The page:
Of course, when you start with a new instrument, you have to have a role model.  Someone to look up to, and who can provide a starting point on this amazing journey you’re undertaking.  At the time, you see, the baddest cat playing bass on the planet was Flea Balzary of the Red Hot Chili Peppers.  One of the songs they had out then was this cover of Stevie Wonder’s ‘Higher Ground’.  The bass line was this slappy thing that sounded so simple to my na├»ve ears.  ‘Wow,’ I thought, ‘I can do that.’  So I sat there one afternoon with the bass and tried to figure out ‘Higher Ground’.  I tried to coordinate the thumb and the finger for the alternating slapping- and popping motion.  Sadly I must confess, even after nearly a quarter century I still can’t play it.  It’s actually kind of tricky.
            So, I think it’s safe to say I’m a fan of the Red Hot Chili Peppers.  I saw them play in New Orleans, that same year I picked up the bass.  Flea was this shirtless, sweaty, green-mohawked ball of fury on the stage, the band tore it up song after song after song, and when a bunch of people nearly toppled a pipe organ security cut the power.  Everyone had to leave, but it was a hell of a show. These guys played with a lot of passion, like they really cared about entertaining people and giving them a good experience.  Many early Chili Peppers songs in fact are full of these odes to brotherhood, or to peace and understanding.  You really get the impression from the first four or five recordings they did that they really did want everyone to go to the higher ground, and they were willing to help us get there.  There’s some real positive energy in those early days.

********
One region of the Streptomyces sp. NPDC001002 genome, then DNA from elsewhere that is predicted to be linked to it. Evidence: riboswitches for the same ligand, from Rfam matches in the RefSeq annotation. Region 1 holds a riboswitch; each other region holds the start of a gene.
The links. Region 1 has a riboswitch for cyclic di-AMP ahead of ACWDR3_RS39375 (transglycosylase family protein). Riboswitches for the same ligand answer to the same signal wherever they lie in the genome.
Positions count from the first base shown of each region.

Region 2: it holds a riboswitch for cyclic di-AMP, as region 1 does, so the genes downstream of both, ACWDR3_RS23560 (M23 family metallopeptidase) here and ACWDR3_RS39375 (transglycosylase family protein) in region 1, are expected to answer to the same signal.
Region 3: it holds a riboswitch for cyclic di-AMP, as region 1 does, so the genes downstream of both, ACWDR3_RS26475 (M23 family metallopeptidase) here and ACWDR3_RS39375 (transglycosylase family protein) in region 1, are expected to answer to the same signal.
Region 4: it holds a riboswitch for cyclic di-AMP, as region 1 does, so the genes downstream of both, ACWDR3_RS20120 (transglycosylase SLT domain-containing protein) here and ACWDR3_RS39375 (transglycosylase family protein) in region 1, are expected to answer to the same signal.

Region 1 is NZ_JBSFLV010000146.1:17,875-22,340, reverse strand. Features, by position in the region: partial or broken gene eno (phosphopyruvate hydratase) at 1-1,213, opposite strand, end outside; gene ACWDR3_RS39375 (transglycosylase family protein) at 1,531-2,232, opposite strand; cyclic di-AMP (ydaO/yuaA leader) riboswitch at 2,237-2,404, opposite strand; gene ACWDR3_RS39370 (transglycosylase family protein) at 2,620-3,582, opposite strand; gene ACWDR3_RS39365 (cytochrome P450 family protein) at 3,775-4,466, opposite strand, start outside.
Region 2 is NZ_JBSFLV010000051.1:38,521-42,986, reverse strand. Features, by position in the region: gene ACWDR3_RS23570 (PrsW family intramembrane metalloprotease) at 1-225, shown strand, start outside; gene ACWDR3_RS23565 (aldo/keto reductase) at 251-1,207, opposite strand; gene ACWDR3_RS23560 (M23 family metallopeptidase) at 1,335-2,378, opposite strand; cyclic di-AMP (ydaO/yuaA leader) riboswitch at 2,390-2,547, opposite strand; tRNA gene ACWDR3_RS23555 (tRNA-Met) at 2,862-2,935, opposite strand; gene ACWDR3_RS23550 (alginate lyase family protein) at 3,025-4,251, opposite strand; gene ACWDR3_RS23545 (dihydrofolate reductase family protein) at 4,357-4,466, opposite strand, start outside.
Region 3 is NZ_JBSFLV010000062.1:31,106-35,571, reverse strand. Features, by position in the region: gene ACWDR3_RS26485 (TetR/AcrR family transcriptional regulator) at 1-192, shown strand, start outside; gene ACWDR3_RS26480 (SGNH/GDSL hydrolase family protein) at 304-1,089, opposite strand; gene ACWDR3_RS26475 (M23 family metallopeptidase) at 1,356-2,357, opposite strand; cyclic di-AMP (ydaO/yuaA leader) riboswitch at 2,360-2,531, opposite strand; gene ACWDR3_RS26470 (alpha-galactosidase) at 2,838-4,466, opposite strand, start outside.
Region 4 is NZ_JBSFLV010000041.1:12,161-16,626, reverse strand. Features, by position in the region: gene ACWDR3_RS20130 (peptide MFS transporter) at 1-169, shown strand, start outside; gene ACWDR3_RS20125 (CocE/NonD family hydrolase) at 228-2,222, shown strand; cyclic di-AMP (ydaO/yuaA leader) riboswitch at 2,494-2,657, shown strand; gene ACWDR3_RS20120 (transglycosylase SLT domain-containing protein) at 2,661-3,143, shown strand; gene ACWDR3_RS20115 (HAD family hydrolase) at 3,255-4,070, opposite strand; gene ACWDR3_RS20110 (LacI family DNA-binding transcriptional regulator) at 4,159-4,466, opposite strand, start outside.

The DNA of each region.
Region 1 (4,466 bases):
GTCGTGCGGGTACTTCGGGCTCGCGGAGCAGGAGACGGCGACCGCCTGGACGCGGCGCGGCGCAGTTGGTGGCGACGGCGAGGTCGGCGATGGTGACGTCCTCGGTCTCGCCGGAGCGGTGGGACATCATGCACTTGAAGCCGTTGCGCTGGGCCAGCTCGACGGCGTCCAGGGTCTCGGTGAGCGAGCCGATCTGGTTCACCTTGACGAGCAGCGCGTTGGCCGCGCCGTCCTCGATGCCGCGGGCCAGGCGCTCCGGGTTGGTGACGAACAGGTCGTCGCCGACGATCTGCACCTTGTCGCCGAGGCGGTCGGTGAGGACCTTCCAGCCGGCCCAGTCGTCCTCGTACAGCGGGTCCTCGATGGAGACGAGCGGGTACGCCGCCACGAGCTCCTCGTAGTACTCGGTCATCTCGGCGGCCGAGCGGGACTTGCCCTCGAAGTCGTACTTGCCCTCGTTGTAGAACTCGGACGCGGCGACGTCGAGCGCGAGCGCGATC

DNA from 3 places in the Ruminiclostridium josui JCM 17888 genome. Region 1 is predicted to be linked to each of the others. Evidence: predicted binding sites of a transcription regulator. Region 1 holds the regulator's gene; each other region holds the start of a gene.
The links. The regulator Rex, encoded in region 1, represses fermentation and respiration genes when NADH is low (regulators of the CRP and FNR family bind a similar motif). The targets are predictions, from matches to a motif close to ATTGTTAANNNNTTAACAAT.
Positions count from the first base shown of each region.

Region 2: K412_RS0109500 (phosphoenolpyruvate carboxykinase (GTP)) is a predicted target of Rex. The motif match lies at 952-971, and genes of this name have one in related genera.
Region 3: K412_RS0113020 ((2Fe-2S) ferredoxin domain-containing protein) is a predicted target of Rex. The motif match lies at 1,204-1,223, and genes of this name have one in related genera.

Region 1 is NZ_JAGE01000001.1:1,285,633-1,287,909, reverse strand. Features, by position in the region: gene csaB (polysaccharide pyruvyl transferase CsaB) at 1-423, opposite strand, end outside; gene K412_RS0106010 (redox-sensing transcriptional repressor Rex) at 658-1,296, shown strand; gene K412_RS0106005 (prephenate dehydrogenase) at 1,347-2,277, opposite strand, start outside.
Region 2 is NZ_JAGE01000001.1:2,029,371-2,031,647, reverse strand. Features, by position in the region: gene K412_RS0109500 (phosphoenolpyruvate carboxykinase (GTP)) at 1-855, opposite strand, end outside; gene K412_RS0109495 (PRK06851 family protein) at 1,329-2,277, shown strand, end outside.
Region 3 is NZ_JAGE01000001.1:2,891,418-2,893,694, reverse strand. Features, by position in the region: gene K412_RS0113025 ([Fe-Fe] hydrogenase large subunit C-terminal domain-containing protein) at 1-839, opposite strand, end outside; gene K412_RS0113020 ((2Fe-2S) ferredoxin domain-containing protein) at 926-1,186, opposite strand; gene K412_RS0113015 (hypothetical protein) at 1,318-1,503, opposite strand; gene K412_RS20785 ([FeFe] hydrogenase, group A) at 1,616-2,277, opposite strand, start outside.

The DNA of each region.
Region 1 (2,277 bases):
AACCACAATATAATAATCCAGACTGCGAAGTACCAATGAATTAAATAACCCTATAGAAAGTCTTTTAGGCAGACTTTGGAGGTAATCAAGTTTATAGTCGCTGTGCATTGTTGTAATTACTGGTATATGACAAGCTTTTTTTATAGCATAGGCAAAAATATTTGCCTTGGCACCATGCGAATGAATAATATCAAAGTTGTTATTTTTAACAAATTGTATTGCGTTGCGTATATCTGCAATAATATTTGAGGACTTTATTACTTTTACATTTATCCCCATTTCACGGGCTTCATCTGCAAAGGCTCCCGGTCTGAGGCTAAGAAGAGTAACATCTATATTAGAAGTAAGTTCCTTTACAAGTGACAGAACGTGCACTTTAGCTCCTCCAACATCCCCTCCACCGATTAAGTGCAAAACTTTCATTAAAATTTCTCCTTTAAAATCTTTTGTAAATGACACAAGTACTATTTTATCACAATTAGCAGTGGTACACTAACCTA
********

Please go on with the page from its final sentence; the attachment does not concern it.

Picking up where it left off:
I know it’s not just me that feels this.  Israeli activist Tali Shapiro was also inspired by the Red Hot Chili Peppers.  I know that she was, because she said so in the letter she sent to the band asking them not to play Tel Aviv this September.  She gave some very good reasons why they shouldn’t be doing this, and I agree with her.  Now, the original guitar player in the band, Hillel Slovak, was born in Israel.  For those who don’t know, Slovak died in the mid-1980s due to a heroin overdose.  Like Flea, Hillel Slovak too was an inspired player and the architect of many of their early ideas.  When you have a friend that dies, particularly someone you’ve played with, you have strong memories of that person.  I’ve had it happen to me.  So, I can respect that in their recent video announcement confirming the Tel Aviv gig they would mention their fallen band-mate and friend, inferring that this was one of the things that motivated them to do it.  Of course, I’m sure the bigger motivation was the check they’re picking up from Shuki Weiss, the Israeli promoter, but let’s not be cynical for a minute here.